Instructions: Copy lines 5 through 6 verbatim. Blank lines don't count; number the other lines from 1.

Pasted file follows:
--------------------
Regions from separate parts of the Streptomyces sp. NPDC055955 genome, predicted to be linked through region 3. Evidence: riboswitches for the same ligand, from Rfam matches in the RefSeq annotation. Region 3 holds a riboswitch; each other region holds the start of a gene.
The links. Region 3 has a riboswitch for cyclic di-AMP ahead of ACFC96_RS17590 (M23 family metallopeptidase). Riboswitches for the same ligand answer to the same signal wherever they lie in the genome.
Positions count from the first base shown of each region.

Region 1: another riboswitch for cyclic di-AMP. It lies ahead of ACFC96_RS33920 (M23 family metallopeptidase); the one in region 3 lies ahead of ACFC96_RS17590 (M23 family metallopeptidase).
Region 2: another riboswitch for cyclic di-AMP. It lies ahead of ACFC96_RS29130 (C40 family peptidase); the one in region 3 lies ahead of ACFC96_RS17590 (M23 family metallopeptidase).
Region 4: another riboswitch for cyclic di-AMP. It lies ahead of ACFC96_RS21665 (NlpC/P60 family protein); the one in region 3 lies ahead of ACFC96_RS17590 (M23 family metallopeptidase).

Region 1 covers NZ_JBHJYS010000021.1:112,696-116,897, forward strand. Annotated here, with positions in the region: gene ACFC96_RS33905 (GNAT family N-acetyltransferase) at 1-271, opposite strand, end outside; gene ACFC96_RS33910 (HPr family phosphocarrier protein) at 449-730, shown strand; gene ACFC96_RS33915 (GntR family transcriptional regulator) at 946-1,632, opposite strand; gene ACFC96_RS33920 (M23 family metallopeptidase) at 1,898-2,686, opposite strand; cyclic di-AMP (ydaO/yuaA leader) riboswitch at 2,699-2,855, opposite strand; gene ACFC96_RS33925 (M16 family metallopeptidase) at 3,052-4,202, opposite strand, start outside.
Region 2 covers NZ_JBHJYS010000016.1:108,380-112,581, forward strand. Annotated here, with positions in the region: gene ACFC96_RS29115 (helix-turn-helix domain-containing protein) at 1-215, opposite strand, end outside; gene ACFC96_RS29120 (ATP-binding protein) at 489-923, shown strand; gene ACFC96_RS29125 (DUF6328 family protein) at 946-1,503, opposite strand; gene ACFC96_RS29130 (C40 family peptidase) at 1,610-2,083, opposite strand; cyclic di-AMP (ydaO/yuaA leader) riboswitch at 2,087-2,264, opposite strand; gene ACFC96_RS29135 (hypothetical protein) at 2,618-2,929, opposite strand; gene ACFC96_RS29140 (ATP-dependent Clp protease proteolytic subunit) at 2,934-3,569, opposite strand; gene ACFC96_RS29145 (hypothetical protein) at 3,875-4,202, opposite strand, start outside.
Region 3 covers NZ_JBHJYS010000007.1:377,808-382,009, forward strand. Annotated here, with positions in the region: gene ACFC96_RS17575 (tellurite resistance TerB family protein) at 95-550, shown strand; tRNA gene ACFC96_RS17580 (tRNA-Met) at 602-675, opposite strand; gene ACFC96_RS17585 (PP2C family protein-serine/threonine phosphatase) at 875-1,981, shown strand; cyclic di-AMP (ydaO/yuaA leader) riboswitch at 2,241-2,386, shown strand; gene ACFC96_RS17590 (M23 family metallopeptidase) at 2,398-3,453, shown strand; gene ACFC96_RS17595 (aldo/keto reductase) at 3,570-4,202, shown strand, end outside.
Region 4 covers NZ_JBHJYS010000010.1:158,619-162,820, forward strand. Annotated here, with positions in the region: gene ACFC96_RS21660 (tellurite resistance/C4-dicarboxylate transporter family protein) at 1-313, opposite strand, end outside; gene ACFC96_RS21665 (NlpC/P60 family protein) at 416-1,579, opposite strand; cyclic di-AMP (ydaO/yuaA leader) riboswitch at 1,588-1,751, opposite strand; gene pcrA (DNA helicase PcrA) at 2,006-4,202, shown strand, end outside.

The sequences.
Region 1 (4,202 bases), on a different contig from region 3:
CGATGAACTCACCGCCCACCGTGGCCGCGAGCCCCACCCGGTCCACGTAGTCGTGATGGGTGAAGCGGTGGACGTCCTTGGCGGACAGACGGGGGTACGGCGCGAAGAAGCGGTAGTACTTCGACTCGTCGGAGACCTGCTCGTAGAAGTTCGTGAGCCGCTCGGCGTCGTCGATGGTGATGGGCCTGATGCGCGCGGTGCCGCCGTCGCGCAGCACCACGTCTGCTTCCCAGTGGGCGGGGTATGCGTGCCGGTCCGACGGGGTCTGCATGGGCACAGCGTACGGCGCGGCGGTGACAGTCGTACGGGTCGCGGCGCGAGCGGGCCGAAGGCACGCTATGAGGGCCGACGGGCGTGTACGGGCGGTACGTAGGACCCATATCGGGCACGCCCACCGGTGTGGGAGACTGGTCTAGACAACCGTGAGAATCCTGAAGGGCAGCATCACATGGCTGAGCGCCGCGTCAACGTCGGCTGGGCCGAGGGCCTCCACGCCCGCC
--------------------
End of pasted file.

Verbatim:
Region 2: another riboswitch for cyclic di-AMP. It lies ahead of ACFC96_RS29130 (C40 family peptidase); the one in region 3 lies ahead of ACFC96_RS17590 (M23 family metallopeptidase).
Region 4: another riboswitch for cyclic di-AMP. It lies ahead of ACFC96_RS21665 (NlpC/P60 family protein); the one in region 3 lies ahead of ACFC96_RS17590 (M23 family metallopeptidase).